Interview with the Algerian Writer Boualem Sansal"Take Islam back from the Islamists!"
Mr Sansal, in your new book, you portray Islamism as something very threatening. What was your experience of the first Islamists like when they arrived in Algeria in the 1960s?
Boualem Sansal: I am not a Muslim, I am not religious. The people who arrived in Algeria back then were strange. They had beards and behaved and dressed differently from the Algerians. They talked of revolution. It was interesting. Most of them came from Saudi Arabia or from Egypt; they talked of fighting against the atheistic socialist regime. They talked of Islam and of freedom. That was around 1960. By 1980 there were Islamists all over the country. And war began.
Were they the Fools of Allah as the German title of your book "Allahs Narren" has it?
Sansal: We did refer to them as "Allah's Fools" back then. You have to be pretty crazy to spend the whole day in a mosque, praying, and always saying the same thing over and over: Allah, Allah, Allah!
It seems that their political influence was not taken seriously enough back then in Algeria. Is Europe making the same mistake?
Sansal: Yes. Islam has tried to find a place in Western society, but without success. Every religion desires official legitimation in a country. Temples or mosques need to be built and the religion needs to be taught. The rather atheistic nature of Western society means that such things have no appeal. But Muslims want to establish themselves, and that caused problems. Because Islam has not made any progress, it is changing, it is becoming Islamism.
In your book you complain about the lack of debate on Islam, a debate that is not happening in Europe either. And you describe the contribution of Muslim intellectuals a "deafening silence".
Sansal: We made the mistake of sitting back and looking on while the Islamists changed our society. They have changed the behaviour of our women and of our young people. Young people want to have fun. But in Algeria, rather than going to the football match or the beach, they go to the mosque. And we, the intellectuals, have stood by and watched as social changes have become political and philosophical. The intellectuals have lacked both the courage and the political intuition.
Does that mean that a debate about Islam is needed?
Sansal: Yes, Islamism has emerged from Islam. One must question the relationship of Islam to society, to democracy, to women and to the modern world. And to the state. Things that we take for granted, the conception of the state, is something that cannot be explained to a Muslim who has lived his whole life with Islam. It is a concept that does not exist in Islam. For Islam it is much more about God governing humanity.
Does that mean that Islam and democracy are incompatible?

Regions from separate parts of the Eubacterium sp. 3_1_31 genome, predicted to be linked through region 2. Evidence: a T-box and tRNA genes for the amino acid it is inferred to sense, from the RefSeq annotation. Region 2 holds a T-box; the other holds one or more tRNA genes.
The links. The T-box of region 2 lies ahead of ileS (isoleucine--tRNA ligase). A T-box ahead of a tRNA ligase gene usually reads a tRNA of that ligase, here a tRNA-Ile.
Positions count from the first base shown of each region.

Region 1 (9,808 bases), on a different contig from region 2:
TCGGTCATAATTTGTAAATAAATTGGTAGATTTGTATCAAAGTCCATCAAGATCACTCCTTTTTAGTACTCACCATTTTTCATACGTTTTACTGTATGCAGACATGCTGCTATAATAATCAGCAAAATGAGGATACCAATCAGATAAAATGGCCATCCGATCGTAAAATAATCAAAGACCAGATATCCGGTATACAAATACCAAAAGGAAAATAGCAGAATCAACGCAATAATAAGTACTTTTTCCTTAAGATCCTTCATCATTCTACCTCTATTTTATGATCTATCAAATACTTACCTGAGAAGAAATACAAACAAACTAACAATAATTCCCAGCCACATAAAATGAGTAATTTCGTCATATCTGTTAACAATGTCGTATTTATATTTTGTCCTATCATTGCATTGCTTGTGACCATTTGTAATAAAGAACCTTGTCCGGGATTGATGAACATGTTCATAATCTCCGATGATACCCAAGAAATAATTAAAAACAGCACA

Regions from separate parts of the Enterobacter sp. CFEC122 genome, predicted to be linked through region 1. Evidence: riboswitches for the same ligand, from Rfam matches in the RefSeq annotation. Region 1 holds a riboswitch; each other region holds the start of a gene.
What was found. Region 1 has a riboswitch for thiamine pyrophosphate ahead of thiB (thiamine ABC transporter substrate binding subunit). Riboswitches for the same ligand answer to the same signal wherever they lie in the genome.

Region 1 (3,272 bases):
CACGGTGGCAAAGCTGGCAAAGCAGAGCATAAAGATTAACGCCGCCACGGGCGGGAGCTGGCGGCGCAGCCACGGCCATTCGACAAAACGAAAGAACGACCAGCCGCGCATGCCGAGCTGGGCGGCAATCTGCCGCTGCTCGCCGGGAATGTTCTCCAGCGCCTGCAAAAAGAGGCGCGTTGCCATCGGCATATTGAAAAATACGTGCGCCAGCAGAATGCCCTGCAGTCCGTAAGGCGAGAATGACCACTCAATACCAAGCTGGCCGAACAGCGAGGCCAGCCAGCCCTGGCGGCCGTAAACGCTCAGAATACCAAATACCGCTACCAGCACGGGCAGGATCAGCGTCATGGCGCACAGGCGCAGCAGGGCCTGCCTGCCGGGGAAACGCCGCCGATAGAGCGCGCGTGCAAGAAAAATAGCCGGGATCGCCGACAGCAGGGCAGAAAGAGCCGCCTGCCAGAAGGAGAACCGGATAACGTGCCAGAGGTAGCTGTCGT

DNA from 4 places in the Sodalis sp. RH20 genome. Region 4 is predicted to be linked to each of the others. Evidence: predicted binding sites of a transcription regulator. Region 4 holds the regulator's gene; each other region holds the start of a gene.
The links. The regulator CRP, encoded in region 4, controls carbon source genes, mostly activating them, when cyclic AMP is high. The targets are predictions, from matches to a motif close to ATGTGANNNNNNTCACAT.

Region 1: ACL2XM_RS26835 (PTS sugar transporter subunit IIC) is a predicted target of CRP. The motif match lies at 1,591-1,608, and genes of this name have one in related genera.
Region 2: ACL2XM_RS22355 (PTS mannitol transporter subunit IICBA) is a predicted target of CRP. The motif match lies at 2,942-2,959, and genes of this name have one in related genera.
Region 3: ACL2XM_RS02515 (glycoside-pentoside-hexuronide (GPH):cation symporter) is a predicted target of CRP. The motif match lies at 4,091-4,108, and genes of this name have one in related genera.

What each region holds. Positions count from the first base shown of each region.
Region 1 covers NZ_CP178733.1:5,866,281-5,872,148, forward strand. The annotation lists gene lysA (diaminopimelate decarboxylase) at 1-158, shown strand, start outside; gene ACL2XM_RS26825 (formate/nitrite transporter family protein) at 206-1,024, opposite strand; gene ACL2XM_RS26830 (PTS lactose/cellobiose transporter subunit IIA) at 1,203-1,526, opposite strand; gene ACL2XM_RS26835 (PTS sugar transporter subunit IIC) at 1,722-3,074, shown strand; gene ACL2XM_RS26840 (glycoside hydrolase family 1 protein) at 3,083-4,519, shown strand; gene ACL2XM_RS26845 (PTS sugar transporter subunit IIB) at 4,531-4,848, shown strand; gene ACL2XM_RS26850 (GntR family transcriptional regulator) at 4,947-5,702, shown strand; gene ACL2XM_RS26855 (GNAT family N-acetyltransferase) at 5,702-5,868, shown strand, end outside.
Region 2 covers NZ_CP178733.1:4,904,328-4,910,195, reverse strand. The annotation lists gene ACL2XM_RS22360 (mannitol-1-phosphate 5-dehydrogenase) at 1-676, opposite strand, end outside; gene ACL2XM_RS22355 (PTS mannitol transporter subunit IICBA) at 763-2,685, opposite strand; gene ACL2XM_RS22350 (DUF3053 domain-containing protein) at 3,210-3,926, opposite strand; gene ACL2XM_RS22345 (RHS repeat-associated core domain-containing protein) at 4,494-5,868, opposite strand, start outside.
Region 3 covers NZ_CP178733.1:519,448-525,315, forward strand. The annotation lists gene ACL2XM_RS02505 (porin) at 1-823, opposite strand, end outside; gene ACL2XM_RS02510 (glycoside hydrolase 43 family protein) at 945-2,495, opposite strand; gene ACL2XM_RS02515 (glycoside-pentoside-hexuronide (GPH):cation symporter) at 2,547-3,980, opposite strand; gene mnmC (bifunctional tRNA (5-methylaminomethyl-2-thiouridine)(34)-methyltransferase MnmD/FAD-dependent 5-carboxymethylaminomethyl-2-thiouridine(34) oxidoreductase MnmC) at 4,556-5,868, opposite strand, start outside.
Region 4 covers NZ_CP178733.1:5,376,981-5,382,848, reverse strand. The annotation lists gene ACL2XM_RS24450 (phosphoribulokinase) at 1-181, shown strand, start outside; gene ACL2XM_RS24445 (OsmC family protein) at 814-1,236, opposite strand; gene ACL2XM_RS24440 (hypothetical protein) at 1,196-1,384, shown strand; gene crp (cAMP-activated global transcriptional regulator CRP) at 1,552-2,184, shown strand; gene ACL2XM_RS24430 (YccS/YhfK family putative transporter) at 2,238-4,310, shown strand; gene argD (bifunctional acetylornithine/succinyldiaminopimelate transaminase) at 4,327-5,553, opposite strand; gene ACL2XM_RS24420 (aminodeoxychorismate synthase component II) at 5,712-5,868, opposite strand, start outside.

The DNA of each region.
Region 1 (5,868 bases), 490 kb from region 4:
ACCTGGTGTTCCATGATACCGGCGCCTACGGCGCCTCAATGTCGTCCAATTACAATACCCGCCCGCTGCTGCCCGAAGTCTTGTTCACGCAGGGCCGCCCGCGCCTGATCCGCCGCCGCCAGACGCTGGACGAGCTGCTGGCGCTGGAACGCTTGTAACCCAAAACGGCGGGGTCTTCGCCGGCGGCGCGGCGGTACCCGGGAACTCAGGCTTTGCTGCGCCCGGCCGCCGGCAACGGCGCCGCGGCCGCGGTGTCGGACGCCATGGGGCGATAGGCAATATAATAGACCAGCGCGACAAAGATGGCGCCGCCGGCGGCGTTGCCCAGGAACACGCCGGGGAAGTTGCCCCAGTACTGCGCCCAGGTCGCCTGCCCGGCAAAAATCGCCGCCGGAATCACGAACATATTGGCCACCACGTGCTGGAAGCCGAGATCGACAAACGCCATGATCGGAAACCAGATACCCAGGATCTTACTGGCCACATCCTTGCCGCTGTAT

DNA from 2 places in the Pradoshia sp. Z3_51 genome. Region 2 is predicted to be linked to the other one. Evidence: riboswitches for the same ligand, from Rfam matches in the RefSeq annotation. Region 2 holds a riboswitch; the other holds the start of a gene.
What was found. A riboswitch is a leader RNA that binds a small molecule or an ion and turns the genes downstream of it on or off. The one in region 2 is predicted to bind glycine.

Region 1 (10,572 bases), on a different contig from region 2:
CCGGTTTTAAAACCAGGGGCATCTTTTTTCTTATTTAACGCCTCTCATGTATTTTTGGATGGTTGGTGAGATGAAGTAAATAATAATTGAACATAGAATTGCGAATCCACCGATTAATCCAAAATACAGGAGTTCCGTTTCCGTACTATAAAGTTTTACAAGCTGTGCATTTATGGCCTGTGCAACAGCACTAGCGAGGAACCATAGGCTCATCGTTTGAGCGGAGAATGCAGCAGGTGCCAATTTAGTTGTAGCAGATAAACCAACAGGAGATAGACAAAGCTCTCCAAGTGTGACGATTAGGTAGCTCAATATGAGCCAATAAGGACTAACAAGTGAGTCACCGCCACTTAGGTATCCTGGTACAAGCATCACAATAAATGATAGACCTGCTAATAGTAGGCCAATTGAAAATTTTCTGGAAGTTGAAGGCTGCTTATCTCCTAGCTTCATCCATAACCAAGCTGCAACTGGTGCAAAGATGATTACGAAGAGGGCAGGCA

Sansal: The fact that they are not compatible at the moment does not mean that they cannot become so. Christianity and democracy have not always been compatible. God was in charge and the Church ruled over people's souls. Then democracy came along and brought war between religion and democracy.
In your book you say that it is too late for a political debate on Islamism in Europe. Why do you think so?
Sansal: There is a time for everything. There was a time for understanding and analysis. That was the time for the intellectuals. I should have written my book twenty years earlier. Then there comes a time for politics. But for that, too, it is now too late! The Islamists are already here. We in the Muslim countries have no power over the Muslims in Europe, and neither do you. That is why it is too late.
Are you saying that the European democracies are too weak to curb Islamism?
Sansal: They no longer have the strength to tackle the problems of the 21st and 22nd centuries. They are like the deer caught in the headlights, not knowing what to do. People are afraid to criticise Islam and so no one does anything. But something needs to be done!
Sansal: That's difficult. I have often accused Western politicians of supporting our dictators and Islamists instead of our democrats. They tell me that there are no democrats here, that they can only give their support to either dictators or Islamists. And they are right! We cannot import European democracy into Algeria; we have to invent one of our own.
But the selling of weapons to dictators and the supporting of Islamists has to stop – as Germany has done and is still doing. I also criticise Muslim intellectuals. What are they doing in Europe? They sit in Paris and complain about the Algerian government not being democratic. They should be saying this in Algeria! Democrats need to fight for democracy in Muslim countries. And Muslims must fight for Islam. They must take it back from the Islamists. It is they who must fight Islamism because it is destroying their religion.
Interview: Aya Bach
© Deutsche Welle / Qantara.de 2013
Boualem Sansal (64) writes about his native Algeria, a country traumatised by Islamist terrorism and civil war. Born in 1949, Sansal, a qualified engineer with a doctorate in economics, came relatively late to writing. His highly political books have made him a controversial figure. He was dismissed from his post as director of the Algerian Ministry of Trade and has been threatened by Islamist groups. In spite of everything, he made the decision to stay in Algeria. He has received numerous literary awards since the publication of his first novel in 1999. He came to notice in Germany in 2011 when he was awarded the Peace Prize of the German Book Trade.
Editors: Nikolas Fischer/DW & Lewis Gropp/Qantara.de
Boualem Sansal: Allahs Narren (French.: Gouverner au nom d'Allah), is published by Merlin Verlag 2013.